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Troodon

Identification of Troodonitids Teeth

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Raggedy Man

My what big teeth you have Troodon...:D

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Susan from PA

Great googly moogly!    They can certainly be confusing!   Yet another reason to purchase a scope for my computer!   Thanks so much fo sharing! :).  

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Canadawest

Taxonomy is only as confusing as the latest article.  

 

What matters is what always matters... there is a particular specimen and it was collected at a specific locality.  Everything else is subject to revision ( the very nature of science). Thus why a specimen without collecting info loses its scientific value.

 

Identifying a specimen to genus is worthwhile but also just fun. I'm going to have to get out some of my troodon teeth and try and figure them out. One of things I like about member Troodon's postings on dinos is that he brings info from a few sources together and this gives better perspective.

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Troodon
On 10/3/2016 at 5:36 PM, Canadawest said:

Taxonomy is only as confusing as the latest article.  

 

What matters is what always matters... there is a particular specimen and it was collected at a specific locality.  Everything else is subject to revision ( the very nature of science). Thus why a specimen without collecting info loses its scientific value.

 

Identifying a specimen to genus is worthwhile but also just fun. I'm going to have to get out some of my troodon teeth and try and figure them out. One of things I like about member Troodon's postings on dinos is that he brings info from a few sources together and this gives better perspective.

 

Thanks, be glad to assist with any ID 

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Troodon

Here is an example of a tooth "cf Alaska" but from Alberta 13mm long

20161003_041648.jpg

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Troodon

The initial post has been updated to reflect the latest understanding of this poorly understood group of dinosaurs and the consideration that Troodon formosus is no longer a valid taxon.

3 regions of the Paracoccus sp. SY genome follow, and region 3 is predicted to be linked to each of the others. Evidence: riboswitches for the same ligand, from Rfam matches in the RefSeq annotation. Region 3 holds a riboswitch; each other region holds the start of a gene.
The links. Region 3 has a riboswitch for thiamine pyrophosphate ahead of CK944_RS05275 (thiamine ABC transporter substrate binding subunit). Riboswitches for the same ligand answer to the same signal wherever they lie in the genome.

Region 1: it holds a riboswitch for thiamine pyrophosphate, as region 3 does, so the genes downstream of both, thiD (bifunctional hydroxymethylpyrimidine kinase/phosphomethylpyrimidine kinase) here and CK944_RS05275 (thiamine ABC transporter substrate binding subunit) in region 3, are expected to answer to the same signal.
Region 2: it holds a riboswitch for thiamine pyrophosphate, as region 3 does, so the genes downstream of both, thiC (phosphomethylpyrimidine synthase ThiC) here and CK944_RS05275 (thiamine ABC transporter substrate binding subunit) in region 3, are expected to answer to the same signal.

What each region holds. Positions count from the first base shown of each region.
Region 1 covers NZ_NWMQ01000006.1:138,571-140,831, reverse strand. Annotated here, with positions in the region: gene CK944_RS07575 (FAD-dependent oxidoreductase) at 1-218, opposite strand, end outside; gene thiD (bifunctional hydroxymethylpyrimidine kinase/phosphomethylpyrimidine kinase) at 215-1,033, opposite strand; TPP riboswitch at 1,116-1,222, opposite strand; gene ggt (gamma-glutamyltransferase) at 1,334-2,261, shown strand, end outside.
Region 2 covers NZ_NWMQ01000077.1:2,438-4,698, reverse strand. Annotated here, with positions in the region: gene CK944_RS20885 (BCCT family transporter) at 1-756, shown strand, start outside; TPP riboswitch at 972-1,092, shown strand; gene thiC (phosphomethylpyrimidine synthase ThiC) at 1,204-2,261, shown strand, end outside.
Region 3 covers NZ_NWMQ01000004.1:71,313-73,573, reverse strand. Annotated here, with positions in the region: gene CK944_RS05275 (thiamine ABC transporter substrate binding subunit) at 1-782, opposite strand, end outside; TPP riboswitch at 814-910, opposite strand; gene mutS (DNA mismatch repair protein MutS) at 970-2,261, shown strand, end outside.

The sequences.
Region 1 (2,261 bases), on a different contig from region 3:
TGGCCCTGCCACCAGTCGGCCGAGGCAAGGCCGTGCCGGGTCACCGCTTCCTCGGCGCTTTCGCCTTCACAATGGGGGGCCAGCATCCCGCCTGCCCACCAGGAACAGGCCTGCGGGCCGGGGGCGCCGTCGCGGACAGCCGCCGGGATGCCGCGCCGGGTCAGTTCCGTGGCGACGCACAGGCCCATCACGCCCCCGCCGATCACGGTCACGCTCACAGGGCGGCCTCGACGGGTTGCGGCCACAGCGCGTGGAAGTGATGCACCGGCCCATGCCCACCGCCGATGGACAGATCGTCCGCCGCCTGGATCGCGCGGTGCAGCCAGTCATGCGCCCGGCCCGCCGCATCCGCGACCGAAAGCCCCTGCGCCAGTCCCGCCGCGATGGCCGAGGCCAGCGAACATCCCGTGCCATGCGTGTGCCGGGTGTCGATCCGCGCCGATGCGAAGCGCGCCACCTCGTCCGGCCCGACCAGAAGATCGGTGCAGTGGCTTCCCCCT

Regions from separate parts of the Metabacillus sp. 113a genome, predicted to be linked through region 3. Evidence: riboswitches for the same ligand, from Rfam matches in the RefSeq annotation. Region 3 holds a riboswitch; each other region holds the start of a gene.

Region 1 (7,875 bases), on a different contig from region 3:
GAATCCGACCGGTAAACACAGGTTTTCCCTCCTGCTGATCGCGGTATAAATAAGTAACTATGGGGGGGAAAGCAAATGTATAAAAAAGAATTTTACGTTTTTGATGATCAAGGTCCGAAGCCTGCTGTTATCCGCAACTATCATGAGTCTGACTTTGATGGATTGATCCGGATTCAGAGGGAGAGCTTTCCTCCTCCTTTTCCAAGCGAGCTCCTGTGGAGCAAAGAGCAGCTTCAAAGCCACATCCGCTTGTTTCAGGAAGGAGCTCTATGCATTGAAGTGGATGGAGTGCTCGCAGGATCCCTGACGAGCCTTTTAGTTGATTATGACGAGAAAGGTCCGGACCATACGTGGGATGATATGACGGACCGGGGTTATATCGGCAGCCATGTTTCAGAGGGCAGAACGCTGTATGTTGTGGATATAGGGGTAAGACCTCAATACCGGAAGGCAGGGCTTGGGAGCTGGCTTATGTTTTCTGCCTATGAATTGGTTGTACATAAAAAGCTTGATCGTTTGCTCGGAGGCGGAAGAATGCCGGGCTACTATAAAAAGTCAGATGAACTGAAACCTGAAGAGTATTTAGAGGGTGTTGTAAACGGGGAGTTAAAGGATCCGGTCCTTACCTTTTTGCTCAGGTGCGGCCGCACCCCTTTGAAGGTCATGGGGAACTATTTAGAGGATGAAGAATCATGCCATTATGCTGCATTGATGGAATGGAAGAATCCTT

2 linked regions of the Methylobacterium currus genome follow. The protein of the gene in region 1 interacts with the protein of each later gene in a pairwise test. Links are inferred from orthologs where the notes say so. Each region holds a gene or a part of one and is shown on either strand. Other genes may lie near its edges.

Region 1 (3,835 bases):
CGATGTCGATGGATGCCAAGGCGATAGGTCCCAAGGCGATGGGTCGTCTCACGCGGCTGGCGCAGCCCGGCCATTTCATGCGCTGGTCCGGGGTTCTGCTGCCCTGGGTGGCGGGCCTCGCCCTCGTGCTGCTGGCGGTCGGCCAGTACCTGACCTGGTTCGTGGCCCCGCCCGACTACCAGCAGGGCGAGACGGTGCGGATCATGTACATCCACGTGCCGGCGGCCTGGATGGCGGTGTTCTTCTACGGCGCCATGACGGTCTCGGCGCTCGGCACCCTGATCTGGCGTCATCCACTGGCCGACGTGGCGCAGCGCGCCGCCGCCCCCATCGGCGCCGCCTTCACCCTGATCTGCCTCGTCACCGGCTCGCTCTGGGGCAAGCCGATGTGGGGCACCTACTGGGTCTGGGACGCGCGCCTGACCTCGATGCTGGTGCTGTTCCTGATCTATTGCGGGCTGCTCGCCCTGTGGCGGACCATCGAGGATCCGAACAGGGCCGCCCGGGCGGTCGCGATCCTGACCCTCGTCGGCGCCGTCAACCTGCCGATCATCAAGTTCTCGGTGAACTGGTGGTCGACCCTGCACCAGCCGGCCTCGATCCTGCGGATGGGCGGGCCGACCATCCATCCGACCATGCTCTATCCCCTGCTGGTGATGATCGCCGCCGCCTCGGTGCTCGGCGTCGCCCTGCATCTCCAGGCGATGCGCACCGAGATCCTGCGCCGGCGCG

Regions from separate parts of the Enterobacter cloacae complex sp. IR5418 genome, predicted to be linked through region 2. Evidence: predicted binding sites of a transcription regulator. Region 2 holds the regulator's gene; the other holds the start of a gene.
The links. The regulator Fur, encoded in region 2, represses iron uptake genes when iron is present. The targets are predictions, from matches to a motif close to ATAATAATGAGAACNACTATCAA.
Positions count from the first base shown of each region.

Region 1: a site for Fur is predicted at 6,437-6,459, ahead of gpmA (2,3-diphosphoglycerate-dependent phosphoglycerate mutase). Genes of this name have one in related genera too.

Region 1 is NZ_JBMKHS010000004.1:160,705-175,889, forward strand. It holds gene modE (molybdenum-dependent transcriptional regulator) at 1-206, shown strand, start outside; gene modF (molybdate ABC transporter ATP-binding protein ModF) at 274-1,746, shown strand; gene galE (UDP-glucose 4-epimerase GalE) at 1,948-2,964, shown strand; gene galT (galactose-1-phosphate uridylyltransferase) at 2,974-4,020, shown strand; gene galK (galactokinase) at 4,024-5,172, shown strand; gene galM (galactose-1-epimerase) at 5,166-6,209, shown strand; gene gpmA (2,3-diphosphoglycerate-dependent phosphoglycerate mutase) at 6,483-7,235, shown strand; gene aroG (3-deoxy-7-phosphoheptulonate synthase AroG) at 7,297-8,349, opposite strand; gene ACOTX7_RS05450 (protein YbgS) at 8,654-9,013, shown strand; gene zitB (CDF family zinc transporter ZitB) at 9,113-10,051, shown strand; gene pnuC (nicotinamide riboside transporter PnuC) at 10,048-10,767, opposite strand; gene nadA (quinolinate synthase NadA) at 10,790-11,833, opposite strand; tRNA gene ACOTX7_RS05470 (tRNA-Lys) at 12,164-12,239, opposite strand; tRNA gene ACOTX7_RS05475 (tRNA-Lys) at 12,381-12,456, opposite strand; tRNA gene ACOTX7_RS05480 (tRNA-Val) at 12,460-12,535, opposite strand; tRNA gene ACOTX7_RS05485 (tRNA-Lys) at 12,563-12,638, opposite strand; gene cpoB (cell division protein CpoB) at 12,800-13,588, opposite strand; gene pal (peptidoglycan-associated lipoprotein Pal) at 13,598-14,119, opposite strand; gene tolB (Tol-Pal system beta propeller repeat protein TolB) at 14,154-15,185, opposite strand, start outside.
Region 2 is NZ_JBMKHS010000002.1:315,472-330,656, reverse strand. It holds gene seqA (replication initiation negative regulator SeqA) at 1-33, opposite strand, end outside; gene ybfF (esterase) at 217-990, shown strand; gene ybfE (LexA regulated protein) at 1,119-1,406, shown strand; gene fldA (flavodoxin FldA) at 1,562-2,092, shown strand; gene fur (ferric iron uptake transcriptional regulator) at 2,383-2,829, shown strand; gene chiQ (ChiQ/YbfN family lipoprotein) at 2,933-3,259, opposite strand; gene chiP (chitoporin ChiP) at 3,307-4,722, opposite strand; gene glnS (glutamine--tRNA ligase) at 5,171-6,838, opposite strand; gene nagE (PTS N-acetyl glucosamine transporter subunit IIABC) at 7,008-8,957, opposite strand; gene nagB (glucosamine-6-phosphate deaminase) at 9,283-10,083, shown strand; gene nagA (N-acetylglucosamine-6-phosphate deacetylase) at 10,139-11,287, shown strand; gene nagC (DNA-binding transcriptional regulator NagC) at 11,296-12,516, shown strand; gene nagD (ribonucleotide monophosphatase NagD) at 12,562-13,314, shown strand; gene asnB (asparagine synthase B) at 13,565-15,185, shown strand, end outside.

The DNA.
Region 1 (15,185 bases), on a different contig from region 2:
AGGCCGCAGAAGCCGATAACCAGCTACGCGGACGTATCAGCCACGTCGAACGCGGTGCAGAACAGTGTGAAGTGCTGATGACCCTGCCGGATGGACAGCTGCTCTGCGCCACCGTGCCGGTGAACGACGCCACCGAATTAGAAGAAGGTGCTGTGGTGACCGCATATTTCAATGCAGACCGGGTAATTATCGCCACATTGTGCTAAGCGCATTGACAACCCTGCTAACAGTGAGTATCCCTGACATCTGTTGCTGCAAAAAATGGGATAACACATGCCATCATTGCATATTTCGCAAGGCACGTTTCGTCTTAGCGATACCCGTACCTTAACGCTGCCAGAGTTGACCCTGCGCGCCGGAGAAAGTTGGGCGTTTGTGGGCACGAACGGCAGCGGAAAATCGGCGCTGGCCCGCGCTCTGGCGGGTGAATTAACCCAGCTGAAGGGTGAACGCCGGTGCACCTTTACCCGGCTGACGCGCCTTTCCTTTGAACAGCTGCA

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LordTrilobite

Such a shame too, Troodon was a nice name.

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Troodon
18 hours ago, LordTrilobite said:

Such a shame too, Troodon was a nice name.

:) ha ha

Also easier to pronounce and spell

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Troodon

I noticed that some papers continue to use Troodon formosus as a valid taxon.  One paper gave the following explanation which I've seen stated before in other similar circumstances: 

 

"The species  Troodon  formosus, Leidy 1856, was originally established on a tooth from the Campanian Judith  River Formation of Montana.  In  1987,  Currie  revised  the  taxon  and  synonymized  several subsequently named species into T.  formosus.  In 2017 van der Reest and Currie recognized that  T.  formosus as defined by Currie included two taxa, one of which they named  Latenivenatrix mcmasterae  and  the  other they referred to  Stenonychosaurus  inequalis. Given that the latter had already been synonymized into the senior T. formosus and remained unused for 30 years,  Troodon  formosus  remains the proper name for this taxon, exclusive of  L.  mcmasterae, and we continue to use it here."

 

https://www.nature.com/articles/s41598-018-30085-6

 

Not sure others authors will follow this path especially with Dinosaur Park material.

 

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